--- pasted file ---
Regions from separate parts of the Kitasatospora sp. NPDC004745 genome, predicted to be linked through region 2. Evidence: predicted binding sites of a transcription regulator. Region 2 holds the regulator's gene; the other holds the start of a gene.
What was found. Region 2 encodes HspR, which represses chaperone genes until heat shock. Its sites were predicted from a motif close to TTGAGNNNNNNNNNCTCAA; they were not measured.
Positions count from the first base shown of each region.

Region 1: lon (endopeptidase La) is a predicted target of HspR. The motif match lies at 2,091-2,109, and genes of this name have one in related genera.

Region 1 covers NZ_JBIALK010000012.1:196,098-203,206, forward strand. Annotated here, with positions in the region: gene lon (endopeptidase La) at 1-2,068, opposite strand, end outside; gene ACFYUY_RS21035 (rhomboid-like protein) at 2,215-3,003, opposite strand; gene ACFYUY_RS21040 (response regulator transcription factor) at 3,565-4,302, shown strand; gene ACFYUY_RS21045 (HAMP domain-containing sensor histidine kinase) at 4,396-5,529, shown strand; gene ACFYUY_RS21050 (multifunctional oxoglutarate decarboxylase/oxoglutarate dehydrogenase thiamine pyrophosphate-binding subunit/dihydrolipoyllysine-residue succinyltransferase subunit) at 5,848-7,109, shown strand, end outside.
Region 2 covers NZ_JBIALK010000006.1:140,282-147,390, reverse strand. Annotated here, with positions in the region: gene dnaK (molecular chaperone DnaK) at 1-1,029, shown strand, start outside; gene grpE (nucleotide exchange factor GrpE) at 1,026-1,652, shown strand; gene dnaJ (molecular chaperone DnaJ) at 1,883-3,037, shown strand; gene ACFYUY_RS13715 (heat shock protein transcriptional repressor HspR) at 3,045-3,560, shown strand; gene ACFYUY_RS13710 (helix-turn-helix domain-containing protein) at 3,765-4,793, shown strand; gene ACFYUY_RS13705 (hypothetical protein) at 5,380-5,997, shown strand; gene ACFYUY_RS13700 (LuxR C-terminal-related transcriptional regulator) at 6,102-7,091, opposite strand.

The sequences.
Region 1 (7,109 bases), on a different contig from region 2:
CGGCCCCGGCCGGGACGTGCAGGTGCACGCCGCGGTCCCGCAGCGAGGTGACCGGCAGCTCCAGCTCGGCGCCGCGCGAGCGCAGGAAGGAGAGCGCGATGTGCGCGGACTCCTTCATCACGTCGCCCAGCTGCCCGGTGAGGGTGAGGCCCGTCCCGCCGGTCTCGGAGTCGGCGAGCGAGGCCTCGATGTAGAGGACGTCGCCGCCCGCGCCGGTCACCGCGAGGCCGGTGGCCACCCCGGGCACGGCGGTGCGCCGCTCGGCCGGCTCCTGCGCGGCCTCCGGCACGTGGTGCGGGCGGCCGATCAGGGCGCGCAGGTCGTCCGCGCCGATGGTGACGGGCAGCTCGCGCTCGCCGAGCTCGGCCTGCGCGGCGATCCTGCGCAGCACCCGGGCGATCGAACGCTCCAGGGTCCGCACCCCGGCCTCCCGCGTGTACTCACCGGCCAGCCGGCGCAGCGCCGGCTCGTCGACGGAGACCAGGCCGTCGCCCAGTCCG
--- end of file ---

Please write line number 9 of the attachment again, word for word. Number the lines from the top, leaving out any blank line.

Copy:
CGGCCCCGGCCGGGACGTGCAGGTGCACGCCGCGGTCCCGCAGCGAGGTGACCGGCAGCTCCAGCTCGGCGCCGCGCGAGCGCAGGAAGGAGAGCGCGATGTGCGCGGACTCCTTCATCACGTCGCCCAGCTGCCCGGTGAGGGTGAGGCCCGTCCCGCCGGTCTCGGAGTCGGCGAGCGAGGCCTCGATGTAGAGGACGTCGCCGCCCGCGCCGGTCACCGCGAGGCCGGTGGCCACCCCGGGCACGGCGGTGCGCCGCTCGGCCGGCTCCTGCGCGGCCTCCGGCACGTGGTGCGGGCGGCCGATCAGGGCGCGCAGGTCGTCCGCGCCGATGGTGACGGGCAGCTCGCGCTCGCCGAGCTCGGCCTGCGCGGCGATCCTGCGCAGCACCCGGGCGATCGAACGCTCCAGGGTCCGCACCCCGGCCTCCCGCGTGTACTCACCGGCCAGCCGGCGCAGCGCCGGCTCGTCGACGGAGACCAGGCCGTCGCCCAGTCCG